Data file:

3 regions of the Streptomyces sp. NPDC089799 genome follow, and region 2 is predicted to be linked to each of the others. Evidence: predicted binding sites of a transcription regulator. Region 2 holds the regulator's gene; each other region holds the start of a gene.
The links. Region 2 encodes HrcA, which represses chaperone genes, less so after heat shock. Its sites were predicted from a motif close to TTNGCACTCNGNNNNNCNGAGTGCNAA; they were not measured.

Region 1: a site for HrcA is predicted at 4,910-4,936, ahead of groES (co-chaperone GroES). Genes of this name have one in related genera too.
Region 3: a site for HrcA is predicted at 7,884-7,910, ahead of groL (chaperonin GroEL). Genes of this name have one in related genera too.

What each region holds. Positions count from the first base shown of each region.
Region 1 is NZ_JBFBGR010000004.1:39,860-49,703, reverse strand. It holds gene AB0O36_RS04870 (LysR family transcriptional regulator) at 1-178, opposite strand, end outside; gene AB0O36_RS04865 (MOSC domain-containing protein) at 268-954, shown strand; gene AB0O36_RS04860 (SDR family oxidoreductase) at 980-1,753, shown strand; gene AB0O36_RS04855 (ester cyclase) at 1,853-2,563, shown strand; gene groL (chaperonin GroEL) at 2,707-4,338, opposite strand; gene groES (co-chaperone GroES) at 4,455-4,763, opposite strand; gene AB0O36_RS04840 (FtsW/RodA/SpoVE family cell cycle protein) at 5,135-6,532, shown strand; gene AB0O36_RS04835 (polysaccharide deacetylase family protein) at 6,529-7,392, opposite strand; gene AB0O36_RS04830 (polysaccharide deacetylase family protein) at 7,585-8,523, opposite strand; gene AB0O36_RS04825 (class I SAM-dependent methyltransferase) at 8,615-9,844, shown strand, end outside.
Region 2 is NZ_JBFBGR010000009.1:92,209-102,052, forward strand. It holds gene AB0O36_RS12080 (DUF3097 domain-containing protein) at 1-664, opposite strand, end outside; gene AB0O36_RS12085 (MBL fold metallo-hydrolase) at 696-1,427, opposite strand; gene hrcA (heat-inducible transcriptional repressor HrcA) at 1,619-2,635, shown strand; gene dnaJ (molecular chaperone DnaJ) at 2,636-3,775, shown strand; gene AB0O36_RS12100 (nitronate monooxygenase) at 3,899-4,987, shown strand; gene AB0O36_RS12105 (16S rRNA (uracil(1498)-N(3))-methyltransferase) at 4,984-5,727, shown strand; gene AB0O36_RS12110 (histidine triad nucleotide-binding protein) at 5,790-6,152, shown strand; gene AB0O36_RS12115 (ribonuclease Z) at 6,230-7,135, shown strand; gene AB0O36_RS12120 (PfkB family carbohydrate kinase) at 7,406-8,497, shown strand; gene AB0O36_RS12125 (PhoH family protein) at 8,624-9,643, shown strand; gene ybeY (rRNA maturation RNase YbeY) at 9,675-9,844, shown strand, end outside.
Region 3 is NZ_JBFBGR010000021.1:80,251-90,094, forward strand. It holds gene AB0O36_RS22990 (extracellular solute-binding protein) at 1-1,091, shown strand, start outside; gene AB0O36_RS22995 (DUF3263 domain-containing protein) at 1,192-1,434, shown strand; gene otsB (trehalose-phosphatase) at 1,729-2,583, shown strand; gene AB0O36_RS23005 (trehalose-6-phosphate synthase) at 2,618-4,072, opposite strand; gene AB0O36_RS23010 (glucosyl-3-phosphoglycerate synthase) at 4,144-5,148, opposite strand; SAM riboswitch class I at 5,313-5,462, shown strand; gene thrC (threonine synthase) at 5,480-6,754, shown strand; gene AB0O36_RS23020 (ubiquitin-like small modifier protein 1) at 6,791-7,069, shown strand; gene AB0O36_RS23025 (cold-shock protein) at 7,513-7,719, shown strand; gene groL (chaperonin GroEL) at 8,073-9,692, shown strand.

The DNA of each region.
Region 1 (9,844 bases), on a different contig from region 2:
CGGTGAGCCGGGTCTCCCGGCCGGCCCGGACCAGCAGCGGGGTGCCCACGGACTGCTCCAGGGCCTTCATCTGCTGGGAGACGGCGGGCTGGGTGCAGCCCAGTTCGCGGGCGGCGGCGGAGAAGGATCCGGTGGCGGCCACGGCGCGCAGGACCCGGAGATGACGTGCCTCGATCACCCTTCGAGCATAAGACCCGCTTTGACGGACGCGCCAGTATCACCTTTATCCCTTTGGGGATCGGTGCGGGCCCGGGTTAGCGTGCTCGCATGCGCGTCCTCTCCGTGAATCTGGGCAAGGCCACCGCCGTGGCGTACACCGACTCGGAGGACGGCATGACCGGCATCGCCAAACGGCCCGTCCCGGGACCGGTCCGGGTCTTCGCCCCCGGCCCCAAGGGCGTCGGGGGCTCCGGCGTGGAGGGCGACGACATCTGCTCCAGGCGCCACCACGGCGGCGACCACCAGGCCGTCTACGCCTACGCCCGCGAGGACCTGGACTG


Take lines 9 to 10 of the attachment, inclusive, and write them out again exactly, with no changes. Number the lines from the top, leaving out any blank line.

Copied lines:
The DNA of each region.
Region 1 (9,844 bases), on a different contig from region 2: